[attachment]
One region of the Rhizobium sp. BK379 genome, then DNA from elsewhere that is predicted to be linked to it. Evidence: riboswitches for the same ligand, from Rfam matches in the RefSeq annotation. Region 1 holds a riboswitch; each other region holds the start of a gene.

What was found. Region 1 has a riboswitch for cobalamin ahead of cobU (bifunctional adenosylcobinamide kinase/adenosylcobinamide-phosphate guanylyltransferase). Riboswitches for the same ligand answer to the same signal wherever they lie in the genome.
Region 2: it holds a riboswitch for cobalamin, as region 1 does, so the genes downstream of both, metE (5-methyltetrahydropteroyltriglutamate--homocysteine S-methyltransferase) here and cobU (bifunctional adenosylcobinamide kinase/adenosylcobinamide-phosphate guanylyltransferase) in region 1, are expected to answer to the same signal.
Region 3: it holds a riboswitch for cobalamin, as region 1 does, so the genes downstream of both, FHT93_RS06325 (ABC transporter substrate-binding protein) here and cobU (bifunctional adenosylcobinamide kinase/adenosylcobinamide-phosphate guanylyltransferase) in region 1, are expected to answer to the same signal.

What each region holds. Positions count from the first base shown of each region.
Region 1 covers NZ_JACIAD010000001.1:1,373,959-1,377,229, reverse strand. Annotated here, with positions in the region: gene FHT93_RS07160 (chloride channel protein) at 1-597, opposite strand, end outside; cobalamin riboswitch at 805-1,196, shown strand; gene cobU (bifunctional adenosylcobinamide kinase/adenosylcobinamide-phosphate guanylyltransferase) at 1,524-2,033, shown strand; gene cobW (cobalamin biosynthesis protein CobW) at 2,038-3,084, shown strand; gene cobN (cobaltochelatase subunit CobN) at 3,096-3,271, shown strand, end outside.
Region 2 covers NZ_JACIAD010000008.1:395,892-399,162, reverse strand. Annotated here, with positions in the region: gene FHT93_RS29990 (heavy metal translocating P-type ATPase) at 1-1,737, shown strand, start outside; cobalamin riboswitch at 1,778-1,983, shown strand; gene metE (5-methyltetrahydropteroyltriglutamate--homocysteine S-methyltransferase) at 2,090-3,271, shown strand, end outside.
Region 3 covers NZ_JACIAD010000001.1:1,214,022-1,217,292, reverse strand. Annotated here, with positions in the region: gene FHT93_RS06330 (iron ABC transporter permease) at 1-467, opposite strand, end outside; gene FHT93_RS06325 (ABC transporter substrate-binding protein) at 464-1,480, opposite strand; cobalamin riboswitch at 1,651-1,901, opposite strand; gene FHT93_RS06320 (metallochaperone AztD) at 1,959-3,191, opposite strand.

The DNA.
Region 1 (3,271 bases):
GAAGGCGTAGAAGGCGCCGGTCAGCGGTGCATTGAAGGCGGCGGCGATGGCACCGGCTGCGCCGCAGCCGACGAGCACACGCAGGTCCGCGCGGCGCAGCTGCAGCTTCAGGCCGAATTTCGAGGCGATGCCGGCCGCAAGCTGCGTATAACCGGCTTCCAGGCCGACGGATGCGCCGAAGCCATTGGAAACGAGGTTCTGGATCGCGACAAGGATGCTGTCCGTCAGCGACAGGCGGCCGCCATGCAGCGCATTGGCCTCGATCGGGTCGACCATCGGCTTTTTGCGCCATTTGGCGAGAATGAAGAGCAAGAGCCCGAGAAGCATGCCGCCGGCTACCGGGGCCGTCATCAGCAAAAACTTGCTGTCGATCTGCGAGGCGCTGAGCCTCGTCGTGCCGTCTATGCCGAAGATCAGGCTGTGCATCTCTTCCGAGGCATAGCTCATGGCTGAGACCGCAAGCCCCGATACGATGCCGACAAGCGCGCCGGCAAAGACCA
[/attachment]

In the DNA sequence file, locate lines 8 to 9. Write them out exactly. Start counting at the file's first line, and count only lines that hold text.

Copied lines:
Region 3 covers NZ_JACIAD010000001.1:1,214,022-1,217,292, reverse strand. Annotated here, with positions in the region: gene FHT93_RS06330 (iron ABC transporter permease) at 1-467, opposite strand, end outside; gene FHT93_RS06325 (ABC transporter substrate-binding protein) at 464-1,480, opposite strand; cobalamin riboswitch at 1,651-1,901, opposite strand; gene FHT93_RS06320 (metallochaperone AztD) at 1,959-3,191, opposite strand.

The DNA.